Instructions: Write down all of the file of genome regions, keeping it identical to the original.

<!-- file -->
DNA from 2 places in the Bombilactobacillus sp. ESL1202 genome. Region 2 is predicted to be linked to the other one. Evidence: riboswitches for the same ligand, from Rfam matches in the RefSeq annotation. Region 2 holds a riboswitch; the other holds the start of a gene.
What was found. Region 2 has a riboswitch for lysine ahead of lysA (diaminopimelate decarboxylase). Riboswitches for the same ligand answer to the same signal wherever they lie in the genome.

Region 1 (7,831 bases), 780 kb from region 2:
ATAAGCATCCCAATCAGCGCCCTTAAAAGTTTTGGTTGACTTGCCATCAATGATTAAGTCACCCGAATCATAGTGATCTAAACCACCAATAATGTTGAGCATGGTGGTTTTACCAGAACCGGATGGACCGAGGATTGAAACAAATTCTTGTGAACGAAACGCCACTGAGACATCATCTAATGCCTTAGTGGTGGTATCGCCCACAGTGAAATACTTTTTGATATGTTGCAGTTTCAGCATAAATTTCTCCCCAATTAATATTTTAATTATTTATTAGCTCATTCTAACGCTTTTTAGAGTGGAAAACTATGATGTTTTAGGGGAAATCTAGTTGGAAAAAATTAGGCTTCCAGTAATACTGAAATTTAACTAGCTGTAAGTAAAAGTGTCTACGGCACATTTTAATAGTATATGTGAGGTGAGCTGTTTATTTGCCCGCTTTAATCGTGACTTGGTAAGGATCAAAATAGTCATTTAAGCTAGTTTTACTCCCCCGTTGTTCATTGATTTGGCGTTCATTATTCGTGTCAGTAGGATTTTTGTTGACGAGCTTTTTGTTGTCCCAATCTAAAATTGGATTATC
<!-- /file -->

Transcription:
DNA from 2 places in the Bombilactobacillus sp. ESL1202 genome. Region 2 is predicted to be linked to the other one. Evidence: riboswitches for the same ligand, from Rfam matches in the RefSeq annotation. Region 2 holds a riboswitch; the other holds the start of a gene.
What was found. Region 2 has a riboswitch for lysine ahead of lysA (diaminopimelate decarboxylase). Riboswitches for the same ligand answer to the same signal wherever they lie in the genome.

Region 1 (7,831 bases), 780 kb from region 2:
ATAAGCATCCCAATCAGCGCCCTTAAAAGTTTTGGTTGACTTGCCATCAATGATTAAGTCACCCGAATCATAGTGATCTAAACCACCAATAATGTTGAGCATGGTGGTTTTACCAGAACCGGATGGACCGAGGATTGAAACAAATTCTTGTGAACGAAACGCCACTGAGACATCATCTAATGCCTTAGTGGTGGTATCGCCCACAGTGAAATACTTTTTGATATGTTGCAGTTTCAGCATAAATTTCTCCCCAATTAATATTTTAATTATTTATTAGCTCATTCTAACGCTTTTTAGAGTGGAAAACTATGATGTTTTAGGGGAAATCTAGTTGGAAAAAATTAGGCTTCCAGTAATACTGAAATTTAACTAGCTGTAAGTAAAAGTGTCTACGGCACATTTTAATAGTATATGTGAGGTGAGCTGTTTATTTGCCCGCTTTAATCGTGACTTGGTAAGGATCAAAATAGTCATTTAAGCTAGTTTTACTCCCCCGTTGTTCATTGATTTGGCGTTCATTATTCGTGTCAGTAGGATTTTTGTTGACGAGCTTTTTGTTGTCCCAATCTAAAATTGGATTATC